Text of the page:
Peacemaking Heritage - 15
Right from the beginning, the problem of slavery stood at the center of the message impressed upon the young apocalyptic visionary, Ellen Harmon White. Narrating one of her earliest visions in a letter to Brother Joseph Bates, the twenty-year-old Ellen White depicts the liberation of slaves along with the vindication of those giving evidence of their allegiance to God by observing the controverted fourth commandment at Christ’s second coming. The foremost contradiction to Americans’ self-proclaimed Christian and republican principles, and the foremost source of violence and oppression in the nation, is addressed by the arrival of a “sweet chariot” bringing the “Jubilee” – the restoration of God’s shalom.
…And when the never ending blessing was pronounced on those who had honored God, in keeping His Sabbath holy, there was a mighty shout of victory over the Beast, and over his Image.
Then commenced the jubilee, when the land should rest. I saw the pious slave rise in triumph and victory, and shake off the chains that bound him, while his wicked master was in confusion, and knew not what to do; for the wicked could not understand the words of the voice of God. [DAN. 12:10.]…The voice of the Son of God called forth the sleeping saints, [JOHN 5:25-28.] clothed with a glorious immortality. The living saints were changed in a moment, and caught up with them in the cloudy chariot. [THESS. 4:17.] It looked all over glorious as it rolled upwards. On either side of the chariot were wings, and beneath it wheels. And as the chariot rolled upwards, the wheels cried Holy, and the wings as they moved, cried Holy, and the retinue of Holy Angels around the cloud cried Holy, Holy, Holy, Lord God Almighty. And the saints in the cloud cried Glory, Hallelujah….
The letter is signed “From your sister in the blessed hope, E.G. White,” and published by James White in the pamphlet A Word to the “Little Flock” (1847).
Support for or silence about slavery was also foremost among the “sins of Babylon” Ellen White cited in a searing indictment of a conformist Protestantism whose “ministers take their text from the Word but preach smooth things.” The “cloak of religion” is thereby spread over “the greatest crimes and iniquity.” Thus:
All heaven beholds with indignation, human beings, the workmanship of God, reduced to the lowest depths of degradation, and placed on a level with the brute creation by their fellow men. And professed followers of that dear Saviour whose compassion was ever moved as he witnessed human woe, heartily engage in this enormous and grievous sin, and deal in slaves and souls of men. Angels have recorded it all. It is written in the book. The tears of the pious bond-men and bond-women, of fathers, mothers and children, brothers and sisters, are all bottled up in heaven. Agony, human agony, is carried from place to place, and bought and sold. God will restrain his anger but a little longer. His anger burns against this nation, and especially against the religious bodies who have sanctioned, and have themselves engaged in this terrible merchandise. Such injustice, such oppression, such sufferings, many professed followers of the meek and lowly Jesus can witness with heartless indifference. And many of them can inflict with hateful satisfaction, all this indescribable agony themselves, and yet dare to worship God. It is solemn mockery, and Satan exults over it, and reproaches Jesus and his angels with such inconsistency, saying, with hellish triumph, Such are Christ's followers!...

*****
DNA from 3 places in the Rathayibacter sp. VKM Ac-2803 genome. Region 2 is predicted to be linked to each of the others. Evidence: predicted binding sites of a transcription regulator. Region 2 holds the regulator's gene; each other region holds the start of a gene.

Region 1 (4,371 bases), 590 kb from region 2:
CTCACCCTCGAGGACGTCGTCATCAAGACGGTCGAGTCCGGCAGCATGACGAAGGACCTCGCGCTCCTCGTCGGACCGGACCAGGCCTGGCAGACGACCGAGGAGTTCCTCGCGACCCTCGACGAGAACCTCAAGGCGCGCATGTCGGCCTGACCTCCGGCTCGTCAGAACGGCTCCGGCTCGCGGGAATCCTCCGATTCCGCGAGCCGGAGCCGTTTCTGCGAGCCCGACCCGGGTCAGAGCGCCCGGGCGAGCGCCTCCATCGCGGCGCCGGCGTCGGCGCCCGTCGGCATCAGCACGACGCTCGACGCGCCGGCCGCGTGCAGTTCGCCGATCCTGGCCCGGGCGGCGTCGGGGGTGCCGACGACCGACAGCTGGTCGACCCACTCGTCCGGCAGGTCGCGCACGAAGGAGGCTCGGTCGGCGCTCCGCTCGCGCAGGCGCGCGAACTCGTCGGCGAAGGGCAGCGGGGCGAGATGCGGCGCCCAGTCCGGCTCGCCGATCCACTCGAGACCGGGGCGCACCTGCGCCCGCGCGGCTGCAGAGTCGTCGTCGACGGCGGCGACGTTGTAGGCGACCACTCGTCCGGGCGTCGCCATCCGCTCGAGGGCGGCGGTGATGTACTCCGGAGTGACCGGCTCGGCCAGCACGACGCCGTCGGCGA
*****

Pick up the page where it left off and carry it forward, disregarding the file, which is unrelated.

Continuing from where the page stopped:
The final paragraph of this message of judgment poses problems for modern liberal sensibilities. Ellen White amplifies the severe language of condemnation and divine wrath, and describes the fate of slaves who have been so degraded that they cannot be taken to heaven:
I saw that the slave-master would have to answer for the soul of his slave whom he has kept in ignorance; and all the sins of the slave will be visited upon the master. God cannot take the slave to heaven, who has been kept in ignorance and degradation, knowing nothing of God, or the Bible, fearing nothing but his master's lash, and not holding so elevated a position as his master's brute beasts. But he does the best thing for him that a compassionate God can do. He lets him be as though he had not been; while the master has to suffer the seven last plagues, and then come up in the second resurrection, and suffer the second, most awful death. Then the wrath of God will be appeased. (Spiritual Gifts, Vol. 1 [Battle Creek, Mich.: Published by James White, 1858], 189-193).
However one handles concerns about what this passage says, it is useful to bear in mind some things that it does not say:
- It does not consign the debased slave, along with all others who do not profess faith in Christ, to ceaseless torture in hell, as would the creeds and belief systems of the overwhelming majority of American Protestants.
- It does not refer to all slaves, and certainly not to the “pious slave” welcoming Christ’s return (the account of the 1847 vision comes a few pages later in the same volume – Spiritual Gifts, Vol. 1, 206).
- It in no way suggests or hints at anything that would bring into question the dignity and full humanity of people of African heritage. The cruelty of the slave-master is the entire cause and responsible agent for bringing about the condition of “ignorance and degradation” on the part of the slave.
Finally, we must ask of Ellen White the kinds of questions Anson Byington asked of Uriah Smith (see Peacemaking Heritage 11 and 12). Intense passion seems to animate her proclamation of apocalyptic judgment against the sin of slavery. But did her message and ministry produce any action on behalf of the oppressed? We hope to explore this question in future installments.